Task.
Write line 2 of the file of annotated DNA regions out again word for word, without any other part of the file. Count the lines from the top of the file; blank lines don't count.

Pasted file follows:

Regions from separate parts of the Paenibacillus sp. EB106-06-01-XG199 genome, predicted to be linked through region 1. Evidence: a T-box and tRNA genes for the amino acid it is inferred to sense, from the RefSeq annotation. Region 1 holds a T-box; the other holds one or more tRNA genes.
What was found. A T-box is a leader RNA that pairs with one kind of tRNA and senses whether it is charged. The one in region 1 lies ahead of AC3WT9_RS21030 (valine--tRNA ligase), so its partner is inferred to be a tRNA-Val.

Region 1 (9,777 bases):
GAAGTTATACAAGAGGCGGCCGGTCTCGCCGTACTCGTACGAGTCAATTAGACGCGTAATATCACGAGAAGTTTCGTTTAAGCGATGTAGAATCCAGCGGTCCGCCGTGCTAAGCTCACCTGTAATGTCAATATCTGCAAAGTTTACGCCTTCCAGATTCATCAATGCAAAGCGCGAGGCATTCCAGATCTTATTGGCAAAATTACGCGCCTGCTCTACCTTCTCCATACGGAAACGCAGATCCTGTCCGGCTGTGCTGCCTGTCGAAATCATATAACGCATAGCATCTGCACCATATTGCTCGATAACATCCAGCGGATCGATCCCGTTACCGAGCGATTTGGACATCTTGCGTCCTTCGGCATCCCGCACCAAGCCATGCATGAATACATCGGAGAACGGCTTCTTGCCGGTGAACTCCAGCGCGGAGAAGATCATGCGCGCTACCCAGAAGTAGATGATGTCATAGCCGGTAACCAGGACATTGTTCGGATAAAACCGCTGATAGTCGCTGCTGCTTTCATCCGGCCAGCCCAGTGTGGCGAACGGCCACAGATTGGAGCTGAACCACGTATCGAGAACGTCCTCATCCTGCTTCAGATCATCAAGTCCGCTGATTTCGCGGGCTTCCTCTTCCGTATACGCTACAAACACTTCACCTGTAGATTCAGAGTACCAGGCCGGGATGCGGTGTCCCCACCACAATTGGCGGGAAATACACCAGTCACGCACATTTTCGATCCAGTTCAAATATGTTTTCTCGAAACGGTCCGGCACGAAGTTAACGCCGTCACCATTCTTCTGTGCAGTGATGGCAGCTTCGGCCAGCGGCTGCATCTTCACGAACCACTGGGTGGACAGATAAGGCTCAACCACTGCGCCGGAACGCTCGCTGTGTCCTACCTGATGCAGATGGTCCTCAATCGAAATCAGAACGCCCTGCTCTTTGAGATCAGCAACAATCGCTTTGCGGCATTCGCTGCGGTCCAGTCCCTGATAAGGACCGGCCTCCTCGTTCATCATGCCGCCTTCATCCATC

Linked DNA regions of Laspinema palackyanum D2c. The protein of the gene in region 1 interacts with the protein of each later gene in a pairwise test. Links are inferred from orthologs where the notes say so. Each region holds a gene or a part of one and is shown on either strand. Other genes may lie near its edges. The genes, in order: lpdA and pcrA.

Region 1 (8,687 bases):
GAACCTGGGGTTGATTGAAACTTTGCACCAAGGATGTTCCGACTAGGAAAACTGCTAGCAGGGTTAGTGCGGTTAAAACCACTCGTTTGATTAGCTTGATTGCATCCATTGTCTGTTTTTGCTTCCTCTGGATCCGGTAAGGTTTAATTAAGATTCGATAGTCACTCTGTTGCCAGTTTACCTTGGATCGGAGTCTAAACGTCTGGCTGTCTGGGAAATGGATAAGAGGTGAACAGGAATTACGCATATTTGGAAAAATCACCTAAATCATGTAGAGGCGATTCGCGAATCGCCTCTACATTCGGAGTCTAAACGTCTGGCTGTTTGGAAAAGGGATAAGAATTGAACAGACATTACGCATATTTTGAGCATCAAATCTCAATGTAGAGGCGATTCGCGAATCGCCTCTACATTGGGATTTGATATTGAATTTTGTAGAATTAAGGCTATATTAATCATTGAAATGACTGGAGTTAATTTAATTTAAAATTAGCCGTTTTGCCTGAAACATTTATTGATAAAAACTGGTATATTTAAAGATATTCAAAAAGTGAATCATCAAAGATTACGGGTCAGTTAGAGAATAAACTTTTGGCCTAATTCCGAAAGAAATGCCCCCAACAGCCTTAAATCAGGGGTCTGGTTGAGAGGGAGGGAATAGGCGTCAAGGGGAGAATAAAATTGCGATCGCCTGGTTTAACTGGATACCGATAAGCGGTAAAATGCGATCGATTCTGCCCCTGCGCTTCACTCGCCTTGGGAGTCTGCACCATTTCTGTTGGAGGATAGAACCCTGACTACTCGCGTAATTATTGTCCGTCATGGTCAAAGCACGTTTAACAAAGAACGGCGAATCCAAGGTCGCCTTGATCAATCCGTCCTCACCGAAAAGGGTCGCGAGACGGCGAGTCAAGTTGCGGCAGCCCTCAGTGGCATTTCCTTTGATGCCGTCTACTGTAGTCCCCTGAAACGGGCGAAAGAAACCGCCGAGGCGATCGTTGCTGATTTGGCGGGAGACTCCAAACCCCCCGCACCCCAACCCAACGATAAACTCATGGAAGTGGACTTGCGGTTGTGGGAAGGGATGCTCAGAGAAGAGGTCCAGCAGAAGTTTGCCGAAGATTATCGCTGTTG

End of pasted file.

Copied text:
What was found. A T-box is a leader RNA that pairs with one kind of tRNA and senses whether it is charged. The one in region 1 lies ahead of AC3WT9_RS21030 (valine--tRNA ligase), so its partner is inferred to be a tRNA-Val.